Welcome

The work done by this team is supported by the St Vincents Hospital "Improving Skin Health in Fiji & The Pacific Trust Fund".   Donations to this fund are tax deductible.

  

2013 Scabies Research Team

  

Background History  

Since 2006, Margot Whitfeld and her team from St Vincent’s Hospital, Sydney, now partnered with Dr Andrew Steer from the Murdoch Children's Institute in Melbourne and the extended team from the Kirby Institute at UNSW, have been working in Fiji with the Fijian Ministry of Health and the health community, researching and assisting to improve the widespread problem of scabies. Scabies is due to a tiny mite which lives in and on the skin and can cause skin infections including impetigo, boils, cellulitis and even death. Lucia Romani and Aminiasi Koroi have been our long-term project officers on the ground for this. Dr Whitfeld also regularly volunteers at the skin clinic at Tamavua Twomey Hospital in Suva when in Fiji on her regular trips. 

The problem of Albinism in Fiji and the Pacific has been the recent focus, and the albinism team made up of Australian volunteers in partnership with Fijian Health and Education teams conducted the first Fiji Albinism Workshop at the Fiji School for the Blind in November 2014. As a result of recommendations made the workshop, the first Fiji Albinism Awareness Symposium was held on the 12th and 13th August 2015. Since that time progress has been made by funding a Fiji Albinism Project officer who has helped establish an Albinism Skin Clinic at the Tamavua Twomey national skin hospital looking for and treating skin cancers, We also help to try and supply sunscreens, suitable swimwear and are working with the schools and community to raise awareness, and improve educational facilities. I in 700 of the Indigenous Fijians are thought to have albinism, making it one of the highest rates in the world.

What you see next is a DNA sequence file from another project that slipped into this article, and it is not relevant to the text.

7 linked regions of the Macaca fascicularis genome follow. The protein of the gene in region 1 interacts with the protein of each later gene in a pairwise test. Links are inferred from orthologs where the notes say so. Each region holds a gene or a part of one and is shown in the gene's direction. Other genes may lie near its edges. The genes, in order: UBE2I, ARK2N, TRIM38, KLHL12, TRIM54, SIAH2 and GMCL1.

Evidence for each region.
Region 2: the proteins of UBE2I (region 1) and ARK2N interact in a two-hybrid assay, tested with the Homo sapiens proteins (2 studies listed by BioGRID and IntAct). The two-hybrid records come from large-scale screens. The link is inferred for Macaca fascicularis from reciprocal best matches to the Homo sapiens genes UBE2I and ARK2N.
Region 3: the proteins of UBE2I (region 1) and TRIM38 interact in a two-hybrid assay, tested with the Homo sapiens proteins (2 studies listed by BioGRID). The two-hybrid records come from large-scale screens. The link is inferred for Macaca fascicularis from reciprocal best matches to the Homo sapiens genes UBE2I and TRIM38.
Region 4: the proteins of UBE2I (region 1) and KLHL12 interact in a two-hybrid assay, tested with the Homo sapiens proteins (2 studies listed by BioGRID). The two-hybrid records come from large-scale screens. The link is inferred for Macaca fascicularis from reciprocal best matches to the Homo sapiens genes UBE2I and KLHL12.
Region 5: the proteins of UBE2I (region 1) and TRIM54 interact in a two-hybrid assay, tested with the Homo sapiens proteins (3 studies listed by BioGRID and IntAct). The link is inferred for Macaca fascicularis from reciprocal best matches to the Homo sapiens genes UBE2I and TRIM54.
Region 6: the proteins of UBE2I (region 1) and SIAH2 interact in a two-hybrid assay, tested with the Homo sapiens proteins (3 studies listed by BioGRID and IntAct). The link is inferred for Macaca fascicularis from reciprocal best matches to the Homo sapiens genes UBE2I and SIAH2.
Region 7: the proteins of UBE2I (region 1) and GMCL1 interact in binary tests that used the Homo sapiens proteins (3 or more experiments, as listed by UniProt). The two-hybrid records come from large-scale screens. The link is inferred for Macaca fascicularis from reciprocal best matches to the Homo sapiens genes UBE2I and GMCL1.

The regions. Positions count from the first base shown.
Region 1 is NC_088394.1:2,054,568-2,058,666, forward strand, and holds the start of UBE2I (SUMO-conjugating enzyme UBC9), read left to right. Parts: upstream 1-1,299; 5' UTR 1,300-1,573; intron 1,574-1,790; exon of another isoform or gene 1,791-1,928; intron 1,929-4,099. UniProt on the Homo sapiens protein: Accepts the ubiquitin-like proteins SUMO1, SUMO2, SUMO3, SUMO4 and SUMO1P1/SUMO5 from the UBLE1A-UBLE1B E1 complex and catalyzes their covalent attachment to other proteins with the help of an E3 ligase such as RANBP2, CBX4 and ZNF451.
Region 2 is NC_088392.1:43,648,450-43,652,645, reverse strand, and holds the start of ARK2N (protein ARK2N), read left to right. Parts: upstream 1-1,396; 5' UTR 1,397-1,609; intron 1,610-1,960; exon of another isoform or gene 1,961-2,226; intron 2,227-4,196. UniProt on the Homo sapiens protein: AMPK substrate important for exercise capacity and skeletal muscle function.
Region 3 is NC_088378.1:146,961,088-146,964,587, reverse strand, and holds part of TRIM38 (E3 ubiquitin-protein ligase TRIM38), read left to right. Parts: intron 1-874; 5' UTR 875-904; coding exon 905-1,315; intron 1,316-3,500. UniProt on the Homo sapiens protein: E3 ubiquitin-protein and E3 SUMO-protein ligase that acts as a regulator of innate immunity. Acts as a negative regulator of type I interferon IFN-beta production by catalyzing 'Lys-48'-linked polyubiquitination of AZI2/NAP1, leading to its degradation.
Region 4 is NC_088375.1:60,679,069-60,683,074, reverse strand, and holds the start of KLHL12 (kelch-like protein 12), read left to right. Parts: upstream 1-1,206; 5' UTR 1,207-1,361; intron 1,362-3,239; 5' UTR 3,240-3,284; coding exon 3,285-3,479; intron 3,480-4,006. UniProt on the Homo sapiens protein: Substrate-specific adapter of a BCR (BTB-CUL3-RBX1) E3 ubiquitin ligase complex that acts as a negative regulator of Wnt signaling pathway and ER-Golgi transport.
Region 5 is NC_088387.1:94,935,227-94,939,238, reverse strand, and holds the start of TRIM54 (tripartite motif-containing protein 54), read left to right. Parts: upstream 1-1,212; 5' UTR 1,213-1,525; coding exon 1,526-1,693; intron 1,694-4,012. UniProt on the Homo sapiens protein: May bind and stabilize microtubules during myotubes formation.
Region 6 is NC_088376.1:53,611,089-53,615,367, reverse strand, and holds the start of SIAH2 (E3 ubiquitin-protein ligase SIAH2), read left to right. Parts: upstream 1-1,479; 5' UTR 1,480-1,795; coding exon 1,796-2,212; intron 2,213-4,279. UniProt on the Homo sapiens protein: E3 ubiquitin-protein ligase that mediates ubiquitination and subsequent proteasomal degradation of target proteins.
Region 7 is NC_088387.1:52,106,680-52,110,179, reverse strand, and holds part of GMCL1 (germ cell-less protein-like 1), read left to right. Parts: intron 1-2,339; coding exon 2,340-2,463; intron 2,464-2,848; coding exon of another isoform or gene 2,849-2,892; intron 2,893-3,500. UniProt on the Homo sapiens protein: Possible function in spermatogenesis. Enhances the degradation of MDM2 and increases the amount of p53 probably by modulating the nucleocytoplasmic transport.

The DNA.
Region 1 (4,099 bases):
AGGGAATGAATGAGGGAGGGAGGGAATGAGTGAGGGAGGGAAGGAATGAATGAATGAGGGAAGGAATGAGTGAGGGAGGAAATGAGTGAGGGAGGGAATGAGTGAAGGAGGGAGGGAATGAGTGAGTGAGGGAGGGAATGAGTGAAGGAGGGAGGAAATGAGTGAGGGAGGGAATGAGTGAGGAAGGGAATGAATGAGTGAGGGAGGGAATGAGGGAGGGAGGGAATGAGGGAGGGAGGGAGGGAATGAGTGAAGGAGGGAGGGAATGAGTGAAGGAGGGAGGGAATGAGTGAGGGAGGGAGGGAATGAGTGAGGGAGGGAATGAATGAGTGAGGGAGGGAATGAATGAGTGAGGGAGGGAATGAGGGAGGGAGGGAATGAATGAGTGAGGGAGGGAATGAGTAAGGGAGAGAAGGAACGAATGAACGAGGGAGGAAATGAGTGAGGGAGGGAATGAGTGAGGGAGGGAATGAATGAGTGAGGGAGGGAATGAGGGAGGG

With the help of a grant from the Australian Government’s National Health and Medical Research Council (NHMRC) in 2012, and the backing of Fiji’s Ministry of Health, a 3-year trial on the best way to treat endemic community is complete. The first year’s results were published in the New England Journal of Medicine.  Additional funding for another scabies project has been obtained for the years 2017-2020 and Gates Foundation is financing a trial looking at filariasis and the effect of new treatment regimes on scabies, which we are hoping will commence in 2017,

The first meeting of all the trial staff, local doctors and nurses and researchers was held in 2013, the culmination of years of effort by many people. , Similar meetings have been held at the beginning and end of each of the trials to explain the trials to present the results to the research participants and relevant Ministry of Health personnel, The team includes dermatologists, paediatricians, epidemiologists medical officers, nurses, public health staff and statisticians from Australia and Fiji.   

A new project is the establishment of a new training program for doctors in dermatology including a Diploma of Dermatology in partnership with the Fiji National University. The first participants are planned to be enrolled in 2018 after appropriate final approvals have been obtained.

Currently all funding to the Improving skin Health in Fiji and The Pacific   is primarily used to improve the lives and facilities for adults and children with albinism in Fiji. Both the scabies research and the Dermatology Education projects are now being independently funded through other sources.  All Donations are tax deductible and enquiries can be made on +61 2 9966 9667.

  

 

  

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